Deeper than Reason takes the insights of modern psychological and neuroscientific research on the emotions and brings them to bear on questions about our emotional involvement with the arts. Robinson begins by laying out a theory of emotion, one that is supported by the best evidence from current empirical work on emotions, and then in the light of this theory examines some of the ways in which the emotions function in the arts. Written in a clear and engaging style, (...) her book will make fascinating reading for anyone who is interested in the emotions and how they work, as well as anyone engaged with the arts and aesthetics, especially with questions about emotional expression in the arts, emotional experience of art forms, and, more generally, artistic interpretation. -/- Part One develops a theory of emotions as processes, having at their core non-cognitive 'instinctive' appraisals, 'deeper than reason', which automatically induce physiological changes and action tendencies, and which then give way to cognitive monitoring of the situation. Part Two examines the role of the emotions in understanding literature, especially the great realistic novels of the nineteenth century. Robinson argues that such works need to be experienced emotionally if they are to be properly understood. A detailed reading of Edith Wharton's novel The Reef demonstrates how a great novel can educate us emotionally by first evoking instinctive emotional responses and then getting us to cognitively monitor and reflect upon them. Part Three puts forward a new Romantic theory of emotional expression in the arts. Part Four deals with music, both the emotional expression of emotion in music, whether vocal or instrumental, and the arousal of emotion by music. The way music arouses emotion lends indirect support to the theory of emotion outlined in Part One. -/- While grounded in the science of emotion, Deeper than Reason demonstrates the continuing importance of the arts and humanities to our lives. (shrink)
Epiphenomenalism is the view that mental events are caused by physical events in the brain, but have no effects upon any physical events. Behavior is caused by muscles that contract upon receiving neural impulses, and neural impulses are generated by input from other neurons or from sense organs. On the epiphenomenalist view, mental events play no causal role in this process. Huxley (1874), who held the view, compared mental events to a steam whistle that contributes nothing to the work of (...) a locomotive. James (1879), who rejected the view, characterized epiphenomenalists' mental events as not affecting the brain activity that produces them "any more than a shadow reacts upon the steps of the traveller whom it accompanies". (shrink)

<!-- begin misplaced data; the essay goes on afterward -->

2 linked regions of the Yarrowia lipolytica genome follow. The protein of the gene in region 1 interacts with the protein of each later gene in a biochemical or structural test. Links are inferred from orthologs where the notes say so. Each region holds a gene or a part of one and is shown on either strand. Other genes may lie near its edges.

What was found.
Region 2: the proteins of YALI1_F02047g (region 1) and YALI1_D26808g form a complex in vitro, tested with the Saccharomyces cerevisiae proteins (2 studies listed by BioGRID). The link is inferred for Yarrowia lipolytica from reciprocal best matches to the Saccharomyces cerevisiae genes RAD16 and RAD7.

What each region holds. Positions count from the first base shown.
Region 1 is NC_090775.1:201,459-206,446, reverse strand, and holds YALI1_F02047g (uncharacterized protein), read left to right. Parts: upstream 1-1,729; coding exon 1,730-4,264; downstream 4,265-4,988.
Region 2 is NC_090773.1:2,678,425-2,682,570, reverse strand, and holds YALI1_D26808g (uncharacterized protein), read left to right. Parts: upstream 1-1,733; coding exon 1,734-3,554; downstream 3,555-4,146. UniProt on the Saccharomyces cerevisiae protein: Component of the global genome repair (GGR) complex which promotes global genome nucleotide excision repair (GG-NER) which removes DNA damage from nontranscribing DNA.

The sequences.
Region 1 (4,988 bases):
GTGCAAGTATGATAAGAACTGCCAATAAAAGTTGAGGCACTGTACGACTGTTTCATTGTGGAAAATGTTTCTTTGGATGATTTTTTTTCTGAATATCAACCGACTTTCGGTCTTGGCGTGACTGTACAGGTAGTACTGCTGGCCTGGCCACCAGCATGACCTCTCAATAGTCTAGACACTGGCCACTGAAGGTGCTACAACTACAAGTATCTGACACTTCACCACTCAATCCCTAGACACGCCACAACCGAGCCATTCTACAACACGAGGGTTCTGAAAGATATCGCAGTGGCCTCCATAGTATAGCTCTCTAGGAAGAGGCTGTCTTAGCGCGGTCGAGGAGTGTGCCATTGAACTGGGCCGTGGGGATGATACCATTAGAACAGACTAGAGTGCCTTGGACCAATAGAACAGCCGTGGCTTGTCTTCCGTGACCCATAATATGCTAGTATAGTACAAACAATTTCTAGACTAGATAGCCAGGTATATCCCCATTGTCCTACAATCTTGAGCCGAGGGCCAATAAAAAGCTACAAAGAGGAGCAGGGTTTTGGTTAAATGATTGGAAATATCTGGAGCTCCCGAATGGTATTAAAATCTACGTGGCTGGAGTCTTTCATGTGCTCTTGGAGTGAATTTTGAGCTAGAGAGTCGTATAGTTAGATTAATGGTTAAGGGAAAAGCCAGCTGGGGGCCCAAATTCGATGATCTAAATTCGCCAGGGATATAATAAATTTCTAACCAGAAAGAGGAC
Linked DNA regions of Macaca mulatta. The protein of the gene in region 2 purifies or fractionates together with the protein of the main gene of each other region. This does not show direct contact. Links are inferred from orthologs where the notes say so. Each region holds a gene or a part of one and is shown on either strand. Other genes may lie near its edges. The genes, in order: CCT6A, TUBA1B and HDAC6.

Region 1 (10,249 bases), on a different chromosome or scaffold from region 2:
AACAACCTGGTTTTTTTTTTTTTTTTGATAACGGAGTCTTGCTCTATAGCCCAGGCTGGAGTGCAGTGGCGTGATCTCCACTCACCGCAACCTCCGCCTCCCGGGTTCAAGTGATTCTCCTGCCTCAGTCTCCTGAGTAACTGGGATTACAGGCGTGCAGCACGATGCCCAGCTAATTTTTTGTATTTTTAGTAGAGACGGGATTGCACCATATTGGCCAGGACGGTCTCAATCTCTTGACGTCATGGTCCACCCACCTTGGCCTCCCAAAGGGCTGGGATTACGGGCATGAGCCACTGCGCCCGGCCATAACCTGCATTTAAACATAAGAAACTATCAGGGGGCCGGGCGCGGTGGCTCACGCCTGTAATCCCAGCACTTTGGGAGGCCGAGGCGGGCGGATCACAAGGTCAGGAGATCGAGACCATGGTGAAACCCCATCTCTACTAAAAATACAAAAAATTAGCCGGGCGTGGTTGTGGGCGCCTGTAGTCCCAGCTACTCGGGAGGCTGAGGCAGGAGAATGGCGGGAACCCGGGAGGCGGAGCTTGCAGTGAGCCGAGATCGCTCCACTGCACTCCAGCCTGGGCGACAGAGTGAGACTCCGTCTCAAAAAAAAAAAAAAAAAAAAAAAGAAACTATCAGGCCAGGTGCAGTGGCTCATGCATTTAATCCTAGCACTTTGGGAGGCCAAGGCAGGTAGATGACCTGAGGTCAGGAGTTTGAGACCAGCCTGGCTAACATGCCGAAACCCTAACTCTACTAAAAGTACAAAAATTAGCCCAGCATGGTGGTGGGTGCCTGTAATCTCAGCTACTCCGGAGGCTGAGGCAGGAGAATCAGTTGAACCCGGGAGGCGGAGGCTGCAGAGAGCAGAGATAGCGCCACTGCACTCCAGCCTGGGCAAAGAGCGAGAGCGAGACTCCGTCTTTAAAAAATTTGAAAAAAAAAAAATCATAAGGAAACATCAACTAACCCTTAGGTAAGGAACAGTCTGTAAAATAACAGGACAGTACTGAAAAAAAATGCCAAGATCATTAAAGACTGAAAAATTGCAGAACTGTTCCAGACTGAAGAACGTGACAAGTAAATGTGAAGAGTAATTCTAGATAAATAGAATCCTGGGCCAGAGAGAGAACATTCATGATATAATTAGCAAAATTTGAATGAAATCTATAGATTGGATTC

I claim that there are four major strands of argument for externalism and set out to discuss three of them. The four are: (A) That referential thoughts are object-dependent. This I do not discuss. (B) That the semantics of natural kind terms is externalist. (C) That all semantic content, even of descriptive terms, stems from the causal relations of representations to the things or properties they designate in the external world. (D) That, because meaning is a social product and no (...) individual can capture the whole social practice that defines a concept, what the speaker means always outruns what he can know.I briefiy discuss (C) and (D) and conclude that they cannot be correct, because, if they were, the content of every thought would permanently transcend the refiective grasp of all thinkers. Then I discuss (B) and conclude that, though Putnam shows something interesting about natural kind terms -- namely that a real verbal definition requires science -- this has none of the consequences for philosophy of mind that it is normally supposed to have. (shrink)
This paper begins with a summary of an argument for epiphenomenalism and a review of the author's previous work on the self-stultification objection to that view. The heart of the paper considers an objection to this previous work and provides a new response to it. Questions for this new response are considered and a view is developed in which knowledge of our own mentality is seen to differ from our knowledge of external things.
. An attempt is made to identify a concept of ‘downward causation’ that will fit the claims of some recent writers and apply to interesting cases in biology and cognitive theory, but not to trivial cases. After noting some difficulties in achieving this task, it is proposed that in interesting cases commonly used to illustrate ‘downward causation’, (a) regularities hold between multiply realizable properties and (b) the explanation of the parallel regularity at the level of the realizing properties is non-trivial. (...) It is argued that the relation between a realizable property and the property that realizes its effect in a particular case is not usefully regarded as a species of causation and that use of the concept of downward causation deflects our attention from our central explanatory tasks. (shrink)